Design and Application of an Electrochemical Sensor for Ammonium Monitoring in Bioprocesses

Aliyeh Hasanzadeh*, Helena Junicke, Maria Dimaki, Daria Semenova, Mogens Kilstrup, Krist V. Gernaey

*Corresponding author for this work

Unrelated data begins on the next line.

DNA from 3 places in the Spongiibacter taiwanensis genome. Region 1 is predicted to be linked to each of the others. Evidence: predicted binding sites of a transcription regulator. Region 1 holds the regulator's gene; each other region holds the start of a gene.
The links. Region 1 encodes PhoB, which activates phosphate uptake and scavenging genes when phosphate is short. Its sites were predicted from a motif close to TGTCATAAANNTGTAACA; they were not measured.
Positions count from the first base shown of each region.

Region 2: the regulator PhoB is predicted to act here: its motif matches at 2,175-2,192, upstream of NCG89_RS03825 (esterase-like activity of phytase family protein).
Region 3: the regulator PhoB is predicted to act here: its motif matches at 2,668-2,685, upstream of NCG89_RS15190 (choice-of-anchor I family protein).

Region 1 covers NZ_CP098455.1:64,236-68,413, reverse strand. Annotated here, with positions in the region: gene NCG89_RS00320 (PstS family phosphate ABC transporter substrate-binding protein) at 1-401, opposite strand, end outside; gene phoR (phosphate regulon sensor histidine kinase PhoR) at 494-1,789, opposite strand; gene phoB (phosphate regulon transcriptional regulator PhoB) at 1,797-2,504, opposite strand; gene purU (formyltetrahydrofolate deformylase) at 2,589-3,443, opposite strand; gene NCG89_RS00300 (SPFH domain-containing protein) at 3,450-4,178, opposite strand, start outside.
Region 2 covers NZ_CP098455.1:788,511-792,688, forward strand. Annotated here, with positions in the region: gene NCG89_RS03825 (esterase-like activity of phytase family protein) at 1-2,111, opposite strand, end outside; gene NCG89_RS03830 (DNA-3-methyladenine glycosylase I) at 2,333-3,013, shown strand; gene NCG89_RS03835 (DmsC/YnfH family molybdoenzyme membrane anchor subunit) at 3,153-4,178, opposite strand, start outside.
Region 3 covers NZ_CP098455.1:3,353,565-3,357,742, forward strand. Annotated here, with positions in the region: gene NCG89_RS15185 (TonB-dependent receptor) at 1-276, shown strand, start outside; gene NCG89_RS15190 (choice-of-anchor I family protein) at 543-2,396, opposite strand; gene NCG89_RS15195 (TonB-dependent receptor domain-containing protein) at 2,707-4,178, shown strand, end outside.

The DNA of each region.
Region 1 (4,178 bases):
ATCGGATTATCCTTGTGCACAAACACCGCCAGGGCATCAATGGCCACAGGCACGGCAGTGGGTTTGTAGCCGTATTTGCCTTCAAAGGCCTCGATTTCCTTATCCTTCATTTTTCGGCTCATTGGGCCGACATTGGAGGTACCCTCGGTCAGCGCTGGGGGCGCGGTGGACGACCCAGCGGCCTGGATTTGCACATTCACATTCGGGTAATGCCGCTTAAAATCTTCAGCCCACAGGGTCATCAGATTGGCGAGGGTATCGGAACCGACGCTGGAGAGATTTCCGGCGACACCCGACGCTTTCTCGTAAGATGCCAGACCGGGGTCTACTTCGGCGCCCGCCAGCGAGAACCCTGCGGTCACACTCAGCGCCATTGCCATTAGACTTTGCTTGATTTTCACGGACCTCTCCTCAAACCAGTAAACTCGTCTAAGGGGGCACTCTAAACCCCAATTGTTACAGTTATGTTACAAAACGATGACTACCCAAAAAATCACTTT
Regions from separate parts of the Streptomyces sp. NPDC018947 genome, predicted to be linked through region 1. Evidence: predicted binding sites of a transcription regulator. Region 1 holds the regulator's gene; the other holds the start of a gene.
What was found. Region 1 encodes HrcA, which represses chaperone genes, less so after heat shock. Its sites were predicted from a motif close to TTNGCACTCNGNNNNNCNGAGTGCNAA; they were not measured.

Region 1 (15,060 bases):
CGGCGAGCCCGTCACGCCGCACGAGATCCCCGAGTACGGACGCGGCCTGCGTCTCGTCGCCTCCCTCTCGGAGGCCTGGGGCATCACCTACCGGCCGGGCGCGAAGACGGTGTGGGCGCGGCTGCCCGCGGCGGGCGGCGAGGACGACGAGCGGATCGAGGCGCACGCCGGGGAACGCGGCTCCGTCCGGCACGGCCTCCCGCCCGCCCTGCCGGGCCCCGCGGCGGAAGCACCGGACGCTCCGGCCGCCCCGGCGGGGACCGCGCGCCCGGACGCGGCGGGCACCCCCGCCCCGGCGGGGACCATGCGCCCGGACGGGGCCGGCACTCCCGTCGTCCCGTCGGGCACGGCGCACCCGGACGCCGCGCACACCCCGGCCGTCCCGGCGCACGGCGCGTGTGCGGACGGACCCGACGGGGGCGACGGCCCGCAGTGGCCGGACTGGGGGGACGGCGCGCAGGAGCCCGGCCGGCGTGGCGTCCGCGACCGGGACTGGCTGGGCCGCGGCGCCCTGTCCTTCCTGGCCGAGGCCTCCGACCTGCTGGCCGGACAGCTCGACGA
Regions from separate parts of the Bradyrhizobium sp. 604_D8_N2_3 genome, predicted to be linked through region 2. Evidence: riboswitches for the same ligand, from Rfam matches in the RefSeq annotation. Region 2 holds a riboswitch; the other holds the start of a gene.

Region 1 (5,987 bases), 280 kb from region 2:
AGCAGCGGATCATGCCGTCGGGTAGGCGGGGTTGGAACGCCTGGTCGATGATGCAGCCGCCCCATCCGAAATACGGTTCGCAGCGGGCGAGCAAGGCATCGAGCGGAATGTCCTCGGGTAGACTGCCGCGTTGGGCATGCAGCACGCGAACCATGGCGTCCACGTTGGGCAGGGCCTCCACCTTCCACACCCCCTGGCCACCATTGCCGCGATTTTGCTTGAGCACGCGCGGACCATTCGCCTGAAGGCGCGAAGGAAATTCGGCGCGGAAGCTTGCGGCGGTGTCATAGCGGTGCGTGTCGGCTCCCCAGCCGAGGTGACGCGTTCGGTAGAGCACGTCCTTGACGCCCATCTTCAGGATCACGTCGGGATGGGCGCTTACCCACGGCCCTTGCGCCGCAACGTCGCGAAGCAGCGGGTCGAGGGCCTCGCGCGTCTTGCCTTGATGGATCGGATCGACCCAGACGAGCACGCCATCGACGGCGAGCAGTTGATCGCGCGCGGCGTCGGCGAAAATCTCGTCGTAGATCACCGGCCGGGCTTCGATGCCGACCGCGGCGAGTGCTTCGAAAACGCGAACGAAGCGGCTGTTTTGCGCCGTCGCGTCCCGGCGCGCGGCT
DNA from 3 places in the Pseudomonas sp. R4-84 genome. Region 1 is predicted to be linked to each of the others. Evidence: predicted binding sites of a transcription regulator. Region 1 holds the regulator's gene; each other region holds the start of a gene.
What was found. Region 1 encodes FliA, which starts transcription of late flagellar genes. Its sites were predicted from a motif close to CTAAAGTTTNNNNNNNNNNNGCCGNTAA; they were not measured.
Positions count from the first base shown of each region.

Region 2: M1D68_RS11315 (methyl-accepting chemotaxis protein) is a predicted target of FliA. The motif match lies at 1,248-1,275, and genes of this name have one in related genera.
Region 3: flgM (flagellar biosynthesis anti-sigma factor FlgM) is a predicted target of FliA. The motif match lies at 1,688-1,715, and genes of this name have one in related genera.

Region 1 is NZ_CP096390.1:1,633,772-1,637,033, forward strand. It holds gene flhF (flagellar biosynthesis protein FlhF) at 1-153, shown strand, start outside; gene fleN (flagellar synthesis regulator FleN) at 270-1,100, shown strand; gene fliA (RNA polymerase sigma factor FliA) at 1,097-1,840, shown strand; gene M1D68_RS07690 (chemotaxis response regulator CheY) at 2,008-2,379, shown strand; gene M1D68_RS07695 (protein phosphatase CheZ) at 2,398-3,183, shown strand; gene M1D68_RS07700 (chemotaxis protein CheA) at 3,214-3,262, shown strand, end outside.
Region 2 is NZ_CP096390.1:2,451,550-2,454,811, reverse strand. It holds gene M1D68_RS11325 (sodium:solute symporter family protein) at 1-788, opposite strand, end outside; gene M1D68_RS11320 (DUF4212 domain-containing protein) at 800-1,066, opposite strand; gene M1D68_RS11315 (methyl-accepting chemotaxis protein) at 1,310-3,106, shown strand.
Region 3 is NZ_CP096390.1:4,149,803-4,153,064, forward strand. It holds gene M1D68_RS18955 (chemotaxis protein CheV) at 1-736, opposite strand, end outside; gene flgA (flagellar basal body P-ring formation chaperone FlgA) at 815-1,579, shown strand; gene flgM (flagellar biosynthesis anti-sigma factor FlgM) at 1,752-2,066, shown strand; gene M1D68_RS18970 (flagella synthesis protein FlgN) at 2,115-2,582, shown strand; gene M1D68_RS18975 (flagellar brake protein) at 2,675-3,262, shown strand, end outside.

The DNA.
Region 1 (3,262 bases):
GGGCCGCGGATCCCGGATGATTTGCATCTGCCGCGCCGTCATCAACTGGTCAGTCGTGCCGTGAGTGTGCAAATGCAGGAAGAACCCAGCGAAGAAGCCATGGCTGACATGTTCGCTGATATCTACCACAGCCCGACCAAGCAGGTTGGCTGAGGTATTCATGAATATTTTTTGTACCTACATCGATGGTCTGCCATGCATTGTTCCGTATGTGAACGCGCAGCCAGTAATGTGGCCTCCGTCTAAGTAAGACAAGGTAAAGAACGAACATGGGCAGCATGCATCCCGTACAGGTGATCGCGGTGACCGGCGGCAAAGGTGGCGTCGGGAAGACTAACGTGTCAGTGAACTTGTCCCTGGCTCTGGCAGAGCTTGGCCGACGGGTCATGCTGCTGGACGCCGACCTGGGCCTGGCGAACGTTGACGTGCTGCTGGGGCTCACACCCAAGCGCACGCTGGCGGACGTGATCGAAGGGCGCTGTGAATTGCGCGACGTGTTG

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Monitoring and control of manufacturing processes is of great importance in all industries. Bioprocesses use living microorganisms to produce a broad range of valuable goods such as proteins, hormones, enzymes or fermented food products. In a bioprocess, metabolite concentrations vary with the different fermentation phases. Non-ideal mixing conditions further contribute to the formation of local concentration gradients. These conditions render process monitoring a challenging task, specifically in large bioreactors. To ensure high product yields, product quality and process consistency, it is essential to monitor and control the bioreactor, which is tightly connected with the metabolism of the microorganisms. Therefore, being able to measure physico-chemical processes from a quantitative and qualitative perspective is key to achieving successful process control [1]. At many production sites nowadays, simple real-time monitoring systems are already implemented. These systems rely on measurements providing a limited number of variables such as pH, temperature, dissolved oxygen concentration, and carbon dioxide evolution rate (CER). Contrary to that, information concerning biologically important variables such as the concentration of different nutrients, metabolites, and biomass is mainly available by laborious off-line analyses [2]. Over the past decades, there has been an increasing focus on process analytical techniques (PAT) that allow rapid and non-destructive measurements in the frame of fermentation based manufacturing. Therefore, the sensing techniques employed need to be rapid to facilitate this deeper understanding of the process. Rapid quantification is also required for improved process control. On-line monitoring of key primary and secondary metabolites enables fast decision-making through applying dynamic feeding strategies that are tailored to the process conditions. Electrochemical (bio)sensors offer the possibility of on-line monitoring in combination with the advantages of low cost, high sensitivity and selectivity [3].